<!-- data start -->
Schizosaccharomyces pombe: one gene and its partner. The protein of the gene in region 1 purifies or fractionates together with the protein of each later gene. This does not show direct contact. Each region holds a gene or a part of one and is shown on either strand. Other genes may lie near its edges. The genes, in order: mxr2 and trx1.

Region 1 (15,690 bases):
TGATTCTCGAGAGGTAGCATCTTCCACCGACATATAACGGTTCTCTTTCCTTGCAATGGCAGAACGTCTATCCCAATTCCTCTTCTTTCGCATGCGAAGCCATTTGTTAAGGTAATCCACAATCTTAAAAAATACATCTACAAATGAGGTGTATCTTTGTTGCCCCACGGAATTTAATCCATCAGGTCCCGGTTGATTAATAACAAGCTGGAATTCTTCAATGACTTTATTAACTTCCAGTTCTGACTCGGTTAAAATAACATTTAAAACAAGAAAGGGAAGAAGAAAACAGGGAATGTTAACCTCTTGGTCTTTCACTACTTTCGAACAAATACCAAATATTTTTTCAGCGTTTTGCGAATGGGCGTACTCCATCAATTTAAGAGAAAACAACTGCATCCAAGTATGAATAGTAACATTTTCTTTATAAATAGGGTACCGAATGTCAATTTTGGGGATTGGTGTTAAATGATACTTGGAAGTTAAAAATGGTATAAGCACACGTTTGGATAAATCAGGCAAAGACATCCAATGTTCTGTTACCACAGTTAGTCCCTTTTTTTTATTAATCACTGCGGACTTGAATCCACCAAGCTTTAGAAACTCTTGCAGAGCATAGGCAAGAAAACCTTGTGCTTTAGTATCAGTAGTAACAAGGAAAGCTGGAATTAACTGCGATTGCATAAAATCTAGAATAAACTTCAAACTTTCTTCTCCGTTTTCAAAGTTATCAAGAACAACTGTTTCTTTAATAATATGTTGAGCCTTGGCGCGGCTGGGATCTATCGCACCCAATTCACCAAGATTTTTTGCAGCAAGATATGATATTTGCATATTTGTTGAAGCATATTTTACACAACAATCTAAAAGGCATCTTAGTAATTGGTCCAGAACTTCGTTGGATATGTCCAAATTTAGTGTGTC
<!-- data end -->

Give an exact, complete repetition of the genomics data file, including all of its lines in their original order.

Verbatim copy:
Schizosaccharomyces pombe: one gene and its partner. The protein of the gene in region 1 purifies or fractionates together with the protein of each later gene. This does not show direct contact. Each region holds a gene or a part of one and is shown on either strand. Other genes may lie near its edges. The genes, in order: mxr2 and trx1.

Region 1 (15,690 bases):
TGATTCTCGAGAGGTAGCATCTTCCACCGACATATAACGGTTCTCTTTCCTTGCAATGGCAGAACGTCTATCCCAATTCCTCTTCTTTCGCATGCGAAGCCATTTGTTAAGGTAATCCACAATCTTAAAAAATACATCTACAAATGAGGTGTATCTTTGTTGCCCCACGGAATTTAATCCATCAGGTCCCGGTTGATTAATAACAAGCTGGAATTCTTCAATGACTTTATTAACTTCCAGTTCTGACTCGGTTAAAATAACATTTAAAACAAGAAAGGGAAGAAGAAAACAGGGAATGTTAACCTCTTGGTCTTTCACTACTTTCGAACAAATACCAAATATTTTTTCAGCGTTTTGCGAATGGGCGTACTCCATCAATTTAAGAGAAAACAACTGCATCCAAGTATGAATAGTAACATTTTCTTTATAAATAGGGTACCGAATGTCAATTTTGGGGATTGGTGTTAAATGATACTTGGAAGTTAAAAATGGTATAAGCACACGTTTGGATAAATCAGGCAAAGACATCCAATGTTCTGTTACCACAGTTAGTCCCTTTTTTTTATTAATCACTGCGGACTTGAATCCACCAAGCTTTAGAAACTCTTGCAGAGCATAGGCAAGAAAACCTTGTGCTTTAGTATCAGTAGTAACAAGGAAAGCTGGAATTAACTGCGATTGCATAAAATCTAGAATAAACTTCAAACTTTCTTCTCCGTTTTCAAAGTTATCAAGAACAACTGTTTCTTTAATAATATGTTGAGCCTTGGCGCGGCTGGGATCTATCGCACCCAATTCACCAAGATTTTTTGCAGCAAGATATGATATTTGCATATTTGTTGAAGCATATTTTACACAACAATCTAAAAGGCATCTTAGTAATTGGTCCAGAACTTCGTTGGATATGTCCAAATTTAGTGTGTC